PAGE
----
2 SAMUEL 3
Sometimes it’s difficult to make a statement about God from a chapter in the Bible that doesn’t really mention God at all. However, in this particular chapter, one of the small (and often overlooked) events really stood out to me, and I realized it was a great opportunity to draw a contrast between our type of "justice" and God’s justice.
"David sent messengers to Ish-Bosheth son of Saul, demanding, 'Give me my wife Michal, whom I betrothed to myself for the price of a hundred Philistine foreskins.' So Ish-Bosheth gave orders and had her taken away from her husband Paltiel son of Laish. Her husband, however, went with her, weeping behind her all the way to Bahurim. Then Abner said to him, 'Go back home!' So he went back." (vs 14-16)
Do you ever remember hearing about Paltiel son of Laish before? This poor guy gets one teeny mention in Scripture, but what a sad story he headlines! When I read this part of 2 Samuel 3, it almost broke my heart. I envisioned this poor man, totally in love with his wife, weeping all along the journey, knowing that he has no choice but to obey the order of the king.
Is this justice? David had, indeed, been betrothed to Michal, and Saul had done the wrong thing by taking her away from David and giving her to Paltiel. However, so many years had gone by since that injustice—and David had obviously moved on. This chapter alone chronicled the six sons that were born to him by six different wives. David apparently had no problem finding women.
So, for me, the question is: did Saul’s injustice to David warrant David’s injustice to Paltiel? Could we say that justice was served in this situation? Is this God’s kind of justice?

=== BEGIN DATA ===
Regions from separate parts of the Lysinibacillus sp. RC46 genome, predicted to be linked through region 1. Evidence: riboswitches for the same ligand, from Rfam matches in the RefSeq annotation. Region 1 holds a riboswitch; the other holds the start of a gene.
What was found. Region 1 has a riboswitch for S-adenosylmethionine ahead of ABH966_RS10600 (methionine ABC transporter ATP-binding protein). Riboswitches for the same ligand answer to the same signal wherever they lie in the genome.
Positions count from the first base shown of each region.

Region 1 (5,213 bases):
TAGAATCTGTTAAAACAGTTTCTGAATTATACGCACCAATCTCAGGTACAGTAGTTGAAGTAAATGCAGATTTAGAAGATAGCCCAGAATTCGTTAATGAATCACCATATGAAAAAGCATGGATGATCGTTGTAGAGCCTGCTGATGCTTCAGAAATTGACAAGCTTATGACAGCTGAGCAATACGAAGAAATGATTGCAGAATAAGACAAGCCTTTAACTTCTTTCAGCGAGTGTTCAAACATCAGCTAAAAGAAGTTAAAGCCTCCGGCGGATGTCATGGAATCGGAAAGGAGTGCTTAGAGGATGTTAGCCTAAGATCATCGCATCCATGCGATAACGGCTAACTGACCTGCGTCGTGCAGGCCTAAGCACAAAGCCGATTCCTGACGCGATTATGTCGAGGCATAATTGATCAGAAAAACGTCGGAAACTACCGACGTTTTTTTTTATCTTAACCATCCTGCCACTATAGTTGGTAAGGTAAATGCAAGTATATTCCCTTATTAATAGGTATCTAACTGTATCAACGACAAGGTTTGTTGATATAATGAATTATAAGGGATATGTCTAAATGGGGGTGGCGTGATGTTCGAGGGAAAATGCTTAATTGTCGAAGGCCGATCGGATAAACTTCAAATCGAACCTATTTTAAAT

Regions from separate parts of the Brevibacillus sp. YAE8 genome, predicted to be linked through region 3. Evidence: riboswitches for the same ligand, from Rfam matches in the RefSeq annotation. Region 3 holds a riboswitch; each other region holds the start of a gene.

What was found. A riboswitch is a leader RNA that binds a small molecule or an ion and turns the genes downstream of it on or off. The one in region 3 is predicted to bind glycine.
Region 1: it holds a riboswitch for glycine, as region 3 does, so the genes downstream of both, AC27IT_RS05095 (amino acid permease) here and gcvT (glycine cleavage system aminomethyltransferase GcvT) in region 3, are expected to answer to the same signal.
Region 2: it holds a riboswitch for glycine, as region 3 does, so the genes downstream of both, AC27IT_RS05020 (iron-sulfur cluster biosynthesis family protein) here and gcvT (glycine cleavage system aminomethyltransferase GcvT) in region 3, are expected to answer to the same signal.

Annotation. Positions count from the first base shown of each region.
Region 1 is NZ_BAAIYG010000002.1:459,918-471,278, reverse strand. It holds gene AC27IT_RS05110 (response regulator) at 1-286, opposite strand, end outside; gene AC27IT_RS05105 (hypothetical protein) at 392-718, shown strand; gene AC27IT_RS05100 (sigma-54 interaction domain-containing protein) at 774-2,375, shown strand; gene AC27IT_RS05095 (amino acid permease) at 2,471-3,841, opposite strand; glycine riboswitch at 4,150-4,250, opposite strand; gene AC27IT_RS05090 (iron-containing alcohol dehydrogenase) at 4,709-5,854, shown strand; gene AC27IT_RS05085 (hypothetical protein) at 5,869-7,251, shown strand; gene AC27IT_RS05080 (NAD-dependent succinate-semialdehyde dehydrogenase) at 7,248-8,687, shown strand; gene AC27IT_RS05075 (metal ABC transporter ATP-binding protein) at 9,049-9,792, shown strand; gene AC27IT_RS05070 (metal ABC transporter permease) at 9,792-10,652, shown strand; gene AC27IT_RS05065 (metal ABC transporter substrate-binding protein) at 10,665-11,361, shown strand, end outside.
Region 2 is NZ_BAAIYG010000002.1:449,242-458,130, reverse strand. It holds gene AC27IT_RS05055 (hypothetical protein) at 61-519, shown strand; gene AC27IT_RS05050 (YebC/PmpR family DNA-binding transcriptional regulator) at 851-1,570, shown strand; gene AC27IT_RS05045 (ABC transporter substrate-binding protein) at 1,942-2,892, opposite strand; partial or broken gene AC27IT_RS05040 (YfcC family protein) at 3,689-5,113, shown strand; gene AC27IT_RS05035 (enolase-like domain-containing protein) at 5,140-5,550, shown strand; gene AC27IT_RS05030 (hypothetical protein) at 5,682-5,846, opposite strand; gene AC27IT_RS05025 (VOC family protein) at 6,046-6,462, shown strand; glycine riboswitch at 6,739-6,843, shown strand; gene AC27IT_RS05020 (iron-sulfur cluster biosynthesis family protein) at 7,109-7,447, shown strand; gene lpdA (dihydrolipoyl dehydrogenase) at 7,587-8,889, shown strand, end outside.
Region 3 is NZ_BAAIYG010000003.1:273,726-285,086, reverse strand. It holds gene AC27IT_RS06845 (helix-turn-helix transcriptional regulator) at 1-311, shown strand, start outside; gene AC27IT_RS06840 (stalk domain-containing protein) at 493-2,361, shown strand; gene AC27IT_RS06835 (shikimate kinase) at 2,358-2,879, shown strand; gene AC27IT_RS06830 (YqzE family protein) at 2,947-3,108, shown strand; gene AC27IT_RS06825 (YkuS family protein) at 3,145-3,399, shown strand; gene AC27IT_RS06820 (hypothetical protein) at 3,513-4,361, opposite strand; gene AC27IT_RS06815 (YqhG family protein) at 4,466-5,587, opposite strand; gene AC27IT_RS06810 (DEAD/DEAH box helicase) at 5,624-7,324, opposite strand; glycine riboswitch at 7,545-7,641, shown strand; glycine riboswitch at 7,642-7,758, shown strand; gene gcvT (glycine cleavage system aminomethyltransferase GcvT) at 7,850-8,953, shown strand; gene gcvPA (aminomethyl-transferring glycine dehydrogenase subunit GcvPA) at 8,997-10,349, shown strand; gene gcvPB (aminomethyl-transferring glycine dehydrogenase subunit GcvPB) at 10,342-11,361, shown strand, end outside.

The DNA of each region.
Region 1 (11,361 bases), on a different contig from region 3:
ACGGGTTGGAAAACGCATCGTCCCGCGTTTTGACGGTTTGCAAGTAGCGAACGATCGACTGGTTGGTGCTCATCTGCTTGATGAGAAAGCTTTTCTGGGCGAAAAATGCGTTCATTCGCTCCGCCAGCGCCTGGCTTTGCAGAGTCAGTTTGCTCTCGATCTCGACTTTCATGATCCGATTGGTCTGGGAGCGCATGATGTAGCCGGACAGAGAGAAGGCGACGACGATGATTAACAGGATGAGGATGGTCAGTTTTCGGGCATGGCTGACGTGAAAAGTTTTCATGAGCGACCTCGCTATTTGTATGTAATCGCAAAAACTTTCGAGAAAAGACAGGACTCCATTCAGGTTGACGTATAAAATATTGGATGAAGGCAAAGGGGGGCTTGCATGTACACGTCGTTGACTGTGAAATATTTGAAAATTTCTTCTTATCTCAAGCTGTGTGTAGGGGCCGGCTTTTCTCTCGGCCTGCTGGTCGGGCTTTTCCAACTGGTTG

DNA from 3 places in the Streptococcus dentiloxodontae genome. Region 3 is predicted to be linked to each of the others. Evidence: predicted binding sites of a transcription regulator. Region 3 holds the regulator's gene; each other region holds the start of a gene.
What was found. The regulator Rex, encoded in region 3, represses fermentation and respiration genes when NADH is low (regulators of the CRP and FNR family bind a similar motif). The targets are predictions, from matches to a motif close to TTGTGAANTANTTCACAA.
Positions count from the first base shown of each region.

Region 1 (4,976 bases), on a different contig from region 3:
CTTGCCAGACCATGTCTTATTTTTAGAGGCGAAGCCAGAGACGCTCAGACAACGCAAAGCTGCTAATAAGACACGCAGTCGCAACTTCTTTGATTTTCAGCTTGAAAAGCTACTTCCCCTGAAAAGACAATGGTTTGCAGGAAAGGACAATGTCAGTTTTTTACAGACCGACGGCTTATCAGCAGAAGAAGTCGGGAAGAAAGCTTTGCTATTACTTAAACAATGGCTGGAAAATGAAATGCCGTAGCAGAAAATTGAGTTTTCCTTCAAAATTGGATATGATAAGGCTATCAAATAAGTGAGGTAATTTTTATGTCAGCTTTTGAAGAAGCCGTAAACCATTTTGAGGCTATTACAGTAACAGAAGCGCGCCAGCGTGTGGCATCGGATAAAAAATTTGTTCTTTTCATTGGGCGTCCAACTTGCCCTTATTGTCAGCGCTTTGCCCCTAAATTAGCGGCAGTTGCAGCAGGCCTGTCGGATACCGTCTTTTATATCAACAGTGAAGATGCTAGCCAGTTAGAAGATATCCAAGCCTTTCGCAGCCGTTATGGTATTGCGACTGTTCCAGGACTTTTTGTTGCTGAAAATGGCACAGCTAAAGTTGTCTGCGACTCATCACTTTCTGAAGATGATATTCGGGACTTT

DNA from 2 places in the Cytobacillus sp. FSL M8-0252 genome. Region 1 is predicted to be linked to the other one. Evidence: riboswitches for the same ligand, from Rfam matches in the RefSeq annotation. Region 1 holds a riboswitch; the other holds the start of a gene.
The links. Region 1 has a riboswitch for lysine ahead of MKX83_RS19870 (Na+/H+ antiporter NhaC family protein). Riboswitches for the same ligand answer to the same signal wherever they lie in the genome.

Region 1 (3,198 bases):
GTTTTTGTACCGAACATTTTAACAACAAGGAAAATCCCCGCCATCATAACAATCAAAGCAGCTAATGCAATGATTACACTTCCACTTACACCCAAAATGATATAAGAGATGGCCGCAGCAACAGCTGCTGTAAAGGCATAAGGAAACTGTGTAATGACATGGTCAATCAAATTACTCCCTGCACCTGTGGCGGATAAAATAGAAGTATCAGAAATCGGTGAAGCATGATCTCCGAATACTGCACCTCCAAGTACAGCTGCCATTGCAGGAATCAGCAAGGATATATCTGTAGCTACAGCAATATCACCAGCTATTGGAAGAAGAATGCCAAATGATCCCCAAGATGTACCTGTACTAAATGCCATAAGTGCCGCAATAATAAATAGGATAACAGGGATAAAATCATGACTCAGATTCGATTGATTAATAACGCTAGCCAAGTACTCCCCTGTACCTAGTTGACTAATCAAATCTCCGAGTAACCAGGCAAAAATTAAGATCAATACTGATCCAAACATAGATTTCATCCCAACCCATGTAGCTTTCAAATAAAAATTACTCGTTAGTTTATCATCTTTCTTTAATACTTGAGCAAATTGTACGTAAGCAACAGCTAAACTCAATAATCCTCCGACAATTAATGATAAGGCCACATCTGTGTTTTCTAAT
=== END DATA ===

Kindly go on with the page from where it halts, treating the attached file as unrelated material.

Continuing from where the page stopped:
I can’t say that I have an answer for those questions. I do believe that David didn’t do the right thing by taking Michal away from her husband, but I can’t say that I know what would have been a just outcome for David—since Saul had done the wrong thing to him. But I feel quite confident in saying that I don’t believe this is how God would have achieved justice in this situation. I say that because I don’t believe that God’s justice is retributive, but restorative. I don’t think His brand of justice would have benefited one man at the expense of another.
Often, we describe "justice" as having a retributive component, because that’s mostly what we’re confined to in our sinful context. But God has ways of restoring what has been taken from us that involve nothing but good for everyone involved. I don’t know how He does that, and I can’t say that I know what that would or should look like in every situation...but I do know that God’s justice is different from ours. For He is equally concerned with all affected parties.